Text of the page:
Republicans wanted deep cuts in spending while Democrats insisted on raising taxes.
At the end of 2012 Congress and the White House struck a dramatic deal to avoid what was dubbed the “fiscal cliff”, that included expiring tax breaks and the sequester.
Republicans agreed to Barack Obama’s demand to raise taxes for the rich and Congress postponed the deadline for the budget cuts until March 1.
President Barack Obama has signed into effect a wave of steep spending cuts which he has warned could damage the US economy
About half the cuts will come from the defence budget. Incoming defence secretary Chuck Hagel has warned of “significant impacts” on the military.
Chuck Hagel said the cuts “will cause pain, particularly among our civilian workforce and their families”.
“Let me make it clear that this uncertainty puts at risk our ability to effectively fulfill all of our missions,” Chuck Hagel said.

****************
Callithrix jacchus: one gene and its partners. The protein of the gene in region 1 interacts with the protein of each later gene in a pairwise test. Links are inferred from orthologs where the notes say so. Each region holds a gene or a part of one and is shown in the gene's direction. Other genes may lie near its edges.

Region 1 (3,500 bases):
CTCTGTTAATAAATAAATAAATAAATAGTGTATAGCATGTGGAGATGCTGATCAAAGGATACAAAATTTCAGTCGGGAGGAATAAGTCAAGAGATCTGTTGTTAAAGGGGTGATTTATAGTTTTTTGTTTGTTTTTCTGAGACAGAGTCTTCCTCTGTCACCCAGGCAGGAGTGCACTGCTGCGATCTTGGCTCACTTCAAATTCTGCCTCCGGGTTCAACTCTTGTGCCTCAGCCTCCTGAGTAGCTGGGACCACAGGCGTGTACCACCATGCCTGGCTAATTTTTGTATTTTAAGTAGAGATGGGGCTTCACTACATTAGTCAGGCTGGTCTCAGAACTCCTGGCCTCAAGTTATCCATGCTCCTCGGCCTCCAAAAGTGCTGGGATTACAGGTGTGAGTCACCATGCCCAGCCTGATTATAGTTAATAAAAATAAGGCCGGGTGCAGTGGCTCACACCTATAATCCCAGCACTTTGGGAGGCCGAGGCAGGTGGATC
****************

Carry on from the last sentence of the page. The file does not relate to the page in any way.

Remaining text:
“Later this month, we intend to issue preliminary notifications to thousands of civilian employees who will be furloughed [put on unpaid leave].”
Defence officials say 800,000 civilian employees will have their working week reduced. They say they will also have to scale back flight hours for warplanes and postpone some equipment maintenance.
The deployment of a second aircraft carrier to the Gulf has also been cancelled.
On Friday, Republican House Speaker John Boehner reiterated his party’s refusal to allow taxes to rise and challenged the gridlocked US Senate to pass a bill first before the House acted on a plan.
“Let’s make it clear that the president got his tax hikes on 1 January,” he said as he left the White House.
“The discussion about revenue, in my view, is over. It’s about taking on the spending problem.”
Correspondents say attention will now turn to the next congressional challenge – a possible shutdown of the US government if no funding bill is passed in the next month.
On March 27 a temporary federal budget that has kept the federal government running since 2012 is due to expire.
House Republicans have said they will vote on a bill next week to fund the government through the end of the fiscal year, on September 30, but keep in place some automatic cuts taking effect on Friday.